A humorous etymology of the word "obstetrics" has it that the word comes from "obstacle" - the nickname given by midwives to the doctor supposed to be helping them, who in fact often causes the birth to be delayed. Even if the word has a different origin, midwives have been standing by the crib of the newborn ever since the days of Moses. According to another legend, the name of the Biblical midwife Shifra originates in her practice of helping the newborn baby begin breathing with the help of a tiny tube (shfoferet in Hebrew ). Because midwives are medical workers, they require a professional license. In Europe, evidence of midwife licensing has been found since as early as the fifteenth century.

According to archived documents, in the 1920s, five kinds of midwifes were available in Palestine: a daya - an independent traditional midwife who learned the secrets of the trade while apprenticing with a traditional midwife; an Arabic midwife who took a six-month course in a government institute; a Jewish midwife, sometimes a member of the pre-Zionist Jewish community (the Yishuv ), who studied for one year in one of the European schools for midwives and received a certificate; a female "feldsher" (health care professional ), who usually came from Eastern Europe; and a nurse-midwife qualified according to the American model, adopted at Hadassah Hospital.

The British Mandate set down the rights and obligations of midwives in the Midwives Ordinance, enacted in Palestine in 1929. The legislation focused mostly on improving the level of health services provided to the local residents and on establishing British rule in this field, rather than on ensuring the legal status of midwives. The main issue that worried the British was infant mortality, which was relatively high in Palestine, especially among the Muslim population.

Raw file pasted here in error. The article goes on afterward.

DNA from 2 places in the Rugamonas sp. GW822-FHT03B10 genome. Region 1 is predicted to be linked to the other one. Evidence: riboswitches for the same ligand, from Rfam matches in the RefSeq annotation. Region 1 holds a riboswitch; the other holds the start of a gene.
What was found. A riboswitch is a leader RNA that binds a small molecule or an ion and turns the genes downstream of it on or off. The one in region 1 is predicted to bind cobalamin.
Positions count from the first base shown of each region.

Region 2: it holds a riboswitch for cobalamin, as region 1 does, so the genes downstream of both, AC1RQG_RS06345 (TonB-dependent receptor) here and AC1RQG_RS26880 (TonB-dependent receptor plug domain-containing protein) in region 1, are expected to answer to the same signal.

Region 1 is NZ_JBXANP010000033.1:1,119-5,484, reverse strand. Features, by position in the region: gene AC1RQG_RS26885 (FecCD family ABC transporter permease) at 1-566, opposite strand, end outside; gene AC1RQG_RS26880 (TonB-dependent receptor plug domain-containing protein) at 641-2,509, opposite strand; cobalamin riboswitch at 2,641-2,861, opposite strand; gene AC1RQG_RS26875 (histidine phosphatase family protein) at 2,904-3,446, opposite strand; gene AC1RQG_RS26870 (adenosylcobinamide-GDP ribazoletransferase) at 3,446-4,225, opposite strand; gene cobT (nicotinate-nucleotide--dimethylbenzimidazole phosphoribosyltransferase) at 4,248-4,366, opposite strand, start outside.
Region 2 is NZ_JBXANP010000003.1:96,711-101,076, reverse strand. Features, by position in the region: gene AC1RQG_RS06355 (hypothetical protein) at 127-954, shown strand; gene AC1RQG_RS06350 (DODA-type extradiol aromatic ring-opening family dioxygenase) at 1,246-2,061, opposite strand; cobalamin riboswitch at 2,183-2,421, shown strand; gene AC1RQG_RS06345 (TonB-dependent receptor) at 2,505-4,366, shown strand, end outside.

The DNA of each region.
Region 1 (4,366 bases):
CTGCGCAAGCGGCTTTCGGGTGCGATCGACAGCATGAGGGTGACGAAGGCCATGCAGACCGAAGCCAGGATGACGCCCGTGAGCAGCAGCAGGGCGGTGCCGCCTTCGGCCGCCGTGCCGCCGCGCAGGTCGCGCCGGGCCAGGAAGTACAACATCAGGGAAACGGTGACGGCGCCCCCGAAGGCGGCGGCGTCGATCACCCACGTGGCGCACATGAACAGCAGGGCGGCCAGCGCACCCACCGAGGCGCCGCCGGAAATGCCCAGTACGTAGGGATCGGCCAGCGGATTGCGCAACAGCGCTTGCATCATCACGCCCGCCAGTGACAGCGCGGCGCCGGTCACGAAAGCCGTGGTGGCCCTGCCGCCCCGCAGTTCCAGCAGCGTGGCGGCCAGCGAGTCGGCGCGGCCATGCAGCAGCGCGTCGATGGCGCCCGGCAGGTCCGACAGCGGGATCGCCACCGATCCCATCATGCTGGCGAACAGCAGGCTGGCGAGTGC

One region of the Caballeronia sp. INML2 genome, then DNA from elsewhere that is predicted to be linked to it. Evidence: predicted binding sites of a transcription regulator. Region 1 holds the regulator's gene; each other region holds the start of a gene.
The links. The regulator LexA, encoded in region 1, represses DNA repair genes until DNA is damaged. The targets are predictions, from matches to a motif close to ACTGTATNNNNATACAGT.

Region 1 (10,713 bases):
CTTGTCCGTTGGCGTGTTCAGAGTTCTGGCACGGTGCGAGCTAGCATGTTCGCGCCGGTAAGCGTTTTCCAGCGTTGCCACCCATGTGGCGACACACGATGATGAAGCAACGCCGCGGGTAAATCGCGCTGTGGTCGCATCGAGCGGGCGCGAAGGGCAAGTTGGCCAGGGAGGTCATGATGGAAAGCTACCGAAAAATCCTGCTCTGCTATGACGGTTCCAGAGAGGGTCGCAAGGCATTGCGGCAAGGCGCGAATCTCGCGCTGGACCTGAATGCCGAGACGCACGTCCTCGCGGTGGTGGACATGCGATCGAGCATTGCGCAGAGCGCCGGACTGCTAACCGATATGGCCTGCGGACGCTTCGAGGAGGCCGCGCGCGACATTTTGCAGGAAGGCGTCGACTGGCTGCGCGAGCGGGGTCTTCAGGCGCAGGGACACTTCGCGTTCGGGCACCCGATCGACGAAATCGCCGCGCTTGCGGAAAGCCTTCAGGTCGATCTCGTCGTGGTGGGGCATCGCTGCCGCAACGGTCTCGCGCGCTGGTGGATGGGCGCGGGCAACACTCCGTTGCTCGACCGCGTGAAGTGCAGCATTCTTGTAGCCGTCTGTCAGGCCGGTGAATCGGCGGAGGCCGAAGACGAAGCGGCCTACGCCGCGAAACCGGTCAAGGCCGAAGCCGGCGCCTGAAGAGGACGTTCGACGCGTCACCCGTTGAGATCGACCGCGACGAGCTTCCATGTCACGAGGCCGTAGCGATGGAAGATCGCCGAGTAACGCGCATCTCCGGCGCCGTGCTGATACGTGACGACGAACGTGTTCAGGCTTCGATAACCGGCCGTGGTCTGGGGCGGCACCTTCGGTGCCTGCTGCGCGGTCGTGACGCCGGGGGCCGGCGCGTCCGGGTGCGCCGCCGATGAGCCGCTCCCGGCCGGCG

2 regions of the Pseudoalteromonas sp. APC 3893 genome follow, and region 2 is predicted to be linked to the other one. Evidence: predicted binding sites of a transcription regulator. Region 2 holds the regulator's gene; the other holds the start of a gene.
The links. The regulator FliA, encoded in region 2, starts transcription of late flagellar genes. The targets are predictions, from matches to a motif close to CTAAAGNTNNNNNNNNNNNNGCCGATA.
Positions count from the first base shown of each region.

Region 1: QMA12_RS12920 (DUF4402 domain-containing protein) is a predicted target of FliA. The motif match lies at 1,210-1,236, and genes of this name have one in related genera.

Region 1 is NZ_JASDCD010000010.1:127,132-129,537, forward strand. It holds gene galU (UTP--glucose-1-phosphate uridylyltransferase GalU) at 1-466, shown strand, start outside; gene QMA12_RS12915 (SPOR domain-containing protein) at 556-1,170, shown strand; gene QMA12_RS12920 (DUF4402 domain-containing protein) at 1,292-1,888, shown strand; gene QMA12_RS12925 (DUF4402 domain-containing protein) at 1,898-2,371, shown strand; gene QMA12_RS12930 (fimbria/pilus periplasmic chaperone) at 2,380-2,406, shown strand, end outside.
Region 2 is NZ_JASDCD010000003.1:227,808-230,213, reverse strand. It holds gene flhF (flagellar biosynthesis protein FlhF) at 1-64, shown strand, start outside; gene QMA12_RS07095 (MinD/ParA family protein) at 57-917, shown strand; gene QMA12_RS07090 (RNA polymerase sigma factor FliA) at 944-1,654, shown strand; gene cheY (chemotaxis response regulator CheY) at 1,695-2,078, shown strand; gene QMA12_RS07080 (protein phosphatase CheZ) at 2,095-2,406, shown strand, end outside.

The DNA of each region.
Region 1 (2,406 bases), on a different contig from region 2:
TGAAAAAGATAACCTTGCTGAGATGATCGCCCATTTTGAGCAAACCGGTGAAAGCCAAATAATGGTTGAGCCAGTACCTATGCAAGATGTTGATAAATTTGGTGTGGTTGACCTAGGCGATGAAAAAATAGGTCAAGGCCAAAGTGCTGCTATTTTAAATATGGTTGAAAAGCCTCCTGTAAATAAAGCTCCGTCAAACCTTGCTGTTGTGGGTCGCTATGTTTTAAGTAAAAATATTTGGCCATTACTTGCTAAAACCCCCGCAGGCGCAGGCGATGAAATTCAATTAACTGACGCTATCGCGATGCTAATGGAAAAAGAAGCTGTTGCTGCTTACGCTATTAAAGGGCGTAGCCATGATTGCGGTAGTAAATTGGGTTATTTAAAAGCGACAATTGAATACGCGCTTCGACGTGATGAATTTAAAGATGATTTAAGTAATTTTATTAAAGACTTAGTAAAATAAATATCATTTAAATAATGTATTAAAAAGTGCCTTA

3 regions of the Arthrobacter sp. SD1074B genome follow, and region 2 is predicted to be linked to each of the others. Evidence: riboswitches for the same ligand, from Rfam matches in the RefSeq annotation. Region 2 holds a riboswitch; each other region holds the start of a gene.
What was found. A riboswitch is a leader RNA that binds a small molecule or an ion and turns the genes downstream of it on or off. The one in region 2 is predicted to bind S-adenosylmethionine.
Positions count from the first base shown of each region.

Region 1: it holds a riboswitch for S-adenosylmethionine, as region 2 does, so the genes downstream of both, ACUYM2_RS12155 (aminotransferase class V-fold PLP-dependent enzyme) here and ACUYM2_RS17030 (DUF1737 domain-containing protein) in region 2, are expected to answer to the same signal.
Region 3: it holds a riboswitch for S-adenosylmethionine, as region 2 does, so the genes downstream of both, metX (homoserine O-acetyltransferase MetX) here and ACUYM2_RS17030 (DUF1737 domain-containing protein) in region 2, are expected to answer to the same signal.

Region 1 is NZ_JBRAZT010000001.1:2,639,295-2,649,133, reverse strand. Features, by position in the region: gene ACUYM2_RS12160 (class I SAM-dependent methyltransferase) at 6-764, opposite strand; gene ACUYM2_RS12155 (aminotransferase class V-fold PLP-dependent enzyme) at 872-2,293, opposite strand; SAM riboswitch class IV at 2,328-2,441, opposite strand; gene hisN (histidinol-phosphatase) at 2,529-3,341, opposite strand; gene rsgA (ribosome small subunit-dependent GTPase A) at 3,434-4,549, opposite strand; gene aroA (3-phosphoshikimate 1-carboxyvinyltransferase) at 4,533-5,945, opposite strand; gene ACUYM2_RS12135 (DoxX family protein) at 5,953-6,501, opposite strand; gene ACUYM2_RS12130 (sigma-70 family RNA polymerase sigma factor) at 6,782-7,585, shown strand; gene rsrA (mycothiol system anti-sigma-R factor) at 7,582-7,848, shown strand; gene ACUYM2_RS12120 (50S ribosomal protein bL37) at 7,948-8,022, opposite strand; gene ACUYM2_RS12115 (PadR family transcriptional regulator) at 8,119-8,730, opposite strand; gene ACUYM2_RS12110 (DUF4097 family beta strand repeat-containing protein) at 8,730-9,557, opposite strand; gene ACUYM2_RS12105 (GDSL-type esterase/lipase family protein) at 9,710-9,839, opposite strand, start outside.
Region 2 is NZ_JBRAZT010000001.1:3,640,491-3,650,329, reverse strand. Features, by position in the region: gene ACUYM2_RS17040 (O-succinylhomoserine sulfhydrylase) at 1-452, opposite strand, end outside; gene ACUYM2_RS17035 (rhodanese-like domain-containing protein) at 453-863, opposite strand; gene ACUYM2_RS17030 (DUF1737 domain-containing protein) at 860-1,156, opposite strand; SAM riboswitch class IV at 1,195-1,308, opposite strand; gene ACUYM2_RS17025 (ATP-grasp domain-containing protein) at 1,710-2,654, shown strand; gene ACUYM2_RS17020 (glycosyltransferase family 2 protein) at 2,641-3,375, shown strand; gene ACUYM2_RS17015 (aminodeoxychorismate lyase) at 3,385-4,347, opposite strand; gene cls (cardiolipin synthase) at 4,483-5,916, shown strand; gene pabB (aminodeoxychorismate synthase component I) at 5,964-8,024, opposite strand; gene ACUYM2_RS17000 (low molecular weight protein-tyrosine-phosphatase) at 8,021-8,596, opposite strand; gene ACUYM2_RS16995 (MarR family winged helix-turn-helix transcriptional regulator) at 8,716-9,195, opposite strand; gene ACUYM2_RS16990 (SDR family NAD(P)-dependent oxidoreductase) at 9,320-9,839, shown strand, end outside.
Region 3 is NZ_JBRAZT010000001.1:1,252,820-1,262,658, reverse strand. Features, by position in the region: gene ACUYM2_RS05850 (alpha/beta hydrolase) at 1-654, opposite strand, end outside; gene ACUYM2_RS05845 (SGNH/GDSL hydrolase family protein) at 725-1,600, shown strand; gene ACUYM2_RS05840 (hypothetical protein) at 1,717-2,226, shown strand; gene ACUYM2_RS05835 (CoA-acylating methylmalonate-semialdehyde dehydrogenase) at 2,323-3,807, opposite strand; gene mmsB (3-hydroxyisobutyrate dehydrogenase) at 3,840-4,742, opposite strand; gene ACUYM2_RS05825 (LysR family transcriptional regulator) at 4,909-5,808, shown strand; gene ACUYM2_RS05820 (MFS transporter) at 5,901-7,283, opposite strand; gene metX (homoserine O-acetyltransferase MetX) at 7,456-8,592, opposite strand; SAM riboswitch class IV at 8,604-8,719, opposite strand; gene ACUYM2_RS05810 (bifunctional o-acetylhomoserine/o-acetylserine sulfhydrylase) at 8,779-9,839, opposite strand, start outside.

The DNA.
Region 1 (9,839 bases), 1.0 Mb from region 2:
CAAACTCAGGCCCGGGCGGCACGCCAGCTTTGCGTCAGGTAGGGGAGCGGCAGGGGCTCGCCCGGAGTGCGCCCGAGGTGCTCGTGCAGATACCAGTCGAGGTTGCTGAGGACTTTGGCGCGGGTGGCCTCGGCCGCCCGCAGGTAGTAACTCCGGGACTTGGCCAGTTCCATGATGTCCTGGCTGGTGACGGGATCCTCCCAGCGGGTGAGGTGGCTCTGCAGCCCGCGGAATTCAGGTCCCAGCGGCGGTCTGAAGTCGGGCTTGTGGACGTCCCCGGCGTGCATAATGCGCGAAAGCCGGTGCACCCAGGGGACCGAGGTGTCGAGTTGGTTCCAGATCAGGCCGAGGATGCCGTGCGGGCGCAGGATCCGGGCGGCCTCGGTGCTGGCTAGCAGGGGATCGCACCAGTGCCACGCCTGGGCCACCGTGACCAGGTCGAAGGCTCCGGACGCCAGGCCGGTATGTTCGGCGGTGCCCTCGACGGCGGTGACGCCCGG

This situation required standardization through legislation, which provided midwives with protection against professional trespassing. The ordinance required midwives to report births, thereby giving the legislature control over information regarding births and incidences of newborn deaths. The British sought to prevent dayas from attending births, since they considered these midwives unprofessional. They therefore defined two kinds of registered midwives: "licensed" midwives, who had studied in an institution recognized by the ministry of health for at least six months; and "registered midwives" - women who worked as midwives without certification (dayas ).

The British did not intend to directly distinguish between the Jewish community and the Arab one, but the legislation implicitly indicated the gap in status between the two groups. The "licensed" midwives (mostly Jewish women ) were allowed to practice their profession throughout the country, while "registered" midwives (mostly Arab women ) could only work in specific regions, according to market demand.

The British did however encourage women who had not received professional training as nurses (mostly Arab women ) to study for a short period and receive the license. In other words, the distinction between midwives who were also nurses and midwives who had only studied midwifery was not clear-cut. In this way, the legislature rejected the American model of a nurse-midwife and emphasized the common ground between Jewish and Arab midwives. The process set in motion by the legislation brought about a significant reduction in infant mortality in Palestine, though the gap between the Jewish and Muslim populations in this respect remained intact.

Midwives have not necessarily had much to gain from the changes made in the law recently. According to the 1929 ordinance, a midwife is someone "prepared to examine, set a diagnosis, prescribe medicines, heal or care for the mother." These are five typical medical procedures that certified midwives are allowed to perform. By contrast, the current version of the Midwives Ordinance allows midwives "to tend to her (the mother only ) or to assist in the birth." In other words, the role of the midwife has been contracted - from a healer, similar to a doctor, to an assistant, similar to a nurse.

Since 1929 the ordinance has only been changed five times. Today midwives work in hospitals, but the authorization they had to perform extraordinary procedures has in the meantime been granted to nurses as well. Nurses and midwives are now in the same "basket" and the national Head Nurse has been put in charge of the registry in which a "midwife section" is also included. According to a nursing bill proposed in 2008 and still under discussion, a midwife will be recognized as having nursing expertise. If the bill is accepted, the Midwives Ordinance will be revoked.

Dr. Katvan is a professor at the Academic Center of Law and Business in Ramat Gan. Dr. Bartal is a professor at the Hadassah - Hebrew University School of Nursing in Jerusalem.